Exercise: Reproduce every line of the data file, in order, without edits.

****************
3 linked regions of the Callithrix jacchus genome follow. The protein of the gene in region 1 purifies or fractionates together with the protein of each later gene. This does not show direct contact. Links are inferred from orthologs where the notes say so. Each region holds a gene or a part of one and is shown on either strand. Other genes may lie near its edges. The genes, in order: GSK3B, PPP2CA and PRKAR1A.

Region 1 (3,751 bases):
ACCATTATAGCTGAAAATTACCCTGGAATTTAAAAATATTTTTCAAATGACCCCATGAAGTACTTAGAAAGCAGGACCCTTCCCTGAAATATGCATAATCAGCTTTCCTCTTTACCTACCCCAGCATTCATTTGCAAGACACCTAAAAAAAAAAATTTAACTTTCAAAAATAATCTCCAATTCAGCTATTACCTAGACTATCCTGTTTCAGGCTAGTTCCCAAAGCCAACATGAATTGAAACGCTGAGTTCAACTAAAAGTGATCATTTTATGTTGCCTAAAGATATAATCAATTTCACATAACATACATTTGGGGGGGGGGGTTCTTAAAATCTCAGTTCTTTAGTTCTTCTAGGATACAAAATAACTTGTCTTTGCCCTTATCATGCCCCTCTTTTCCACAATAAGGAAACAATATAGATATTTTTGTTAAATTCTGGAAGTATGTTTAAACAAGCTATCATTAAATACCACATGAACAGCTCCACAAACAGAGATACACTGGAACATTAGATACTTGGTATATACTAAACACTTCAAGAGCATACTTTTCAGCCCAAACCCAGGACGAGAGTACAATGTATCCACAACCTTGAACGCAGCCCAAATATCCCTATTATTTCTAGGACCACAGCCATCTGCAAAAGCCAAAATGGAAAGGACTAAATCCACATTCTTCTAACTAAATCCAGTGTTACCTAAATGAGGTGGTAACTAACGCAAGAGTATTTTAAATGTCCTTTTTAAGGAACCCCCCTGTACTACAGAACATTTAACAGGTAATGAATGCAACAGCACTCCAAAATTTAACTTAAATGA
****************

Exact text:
3 linked regions of the Callithrix jacchus genome follow. The protein of the gene in region 1 purifies or fractionates together with the protein of each later gene. This does not show direct contact. Links are inferred from orthologs where the notes say so. Each region holds a gene or a part of one and is shown on either strand. Other genes may lie near its edges. The genes, in order: GSK3B, PPP2CA and PRKAR1A.

Region 1 (3,751 bases):
ACCATTATAGCTGAAAATTACCCTGGAATTTAAAAATATTTTTCAAATGACCCCATGAAGTACTTAGAAAGCAGGACCCTTCCCTGAAATATGCATAATCAGCTTTCCTCTTTACCTACCCCAGCATTCATTTGCAAGACACCTAAAAAAAAAAATTTAACTTTCAAAAATAATCTCCAATTCAGCTATTACCTAGACTATCCTGTTTCAGGCTAGTTCCCAAAGCCAACATGAATTGAAACGCTGAGTTCAACTAAAAGTGATCATTTTATGTTGCCTAAAGATATAATCAATTTCACATAACATACATTTGGGGGGGGGGGTTCTTAAAATCTCAGTTCTTTAGTTCTTCTAGGATACAAAATAACTTGTCTTTGCCCTTATCATGCCCCTCTTTTCCACAATAAGGAAACAATATAGATATTTTTGTTAAATTCTGGAAGTATGTTTAAACAAGCTATCATTAAATACCACATGAACAGCTCCACAAACAGAGATACACTGGAACATTAGATACTTGGTATATACTAAACACTTCAAGAGCATACTTTTCAGCCCAAACCCAGGACGAGAGTACAATGTATCCACAACCTTGAACGCAGCCCAAATATCCCTATTATTTCTAGGACCACAGCCATCTGCAAAAGCCAAAATGGAAAGGACTAAATCCACATTCTTCTAACTAAATCCAGTGTTACCTAAATGAGGTGGTAACTAACGCAAGAGTATTTTAAATGTCCTTTTTAAGGAACCCCCCTGTACTACAGAACATTTAACAGGTAATGAATGCAACAGCACTCCAAAATTTAACTTAAATGA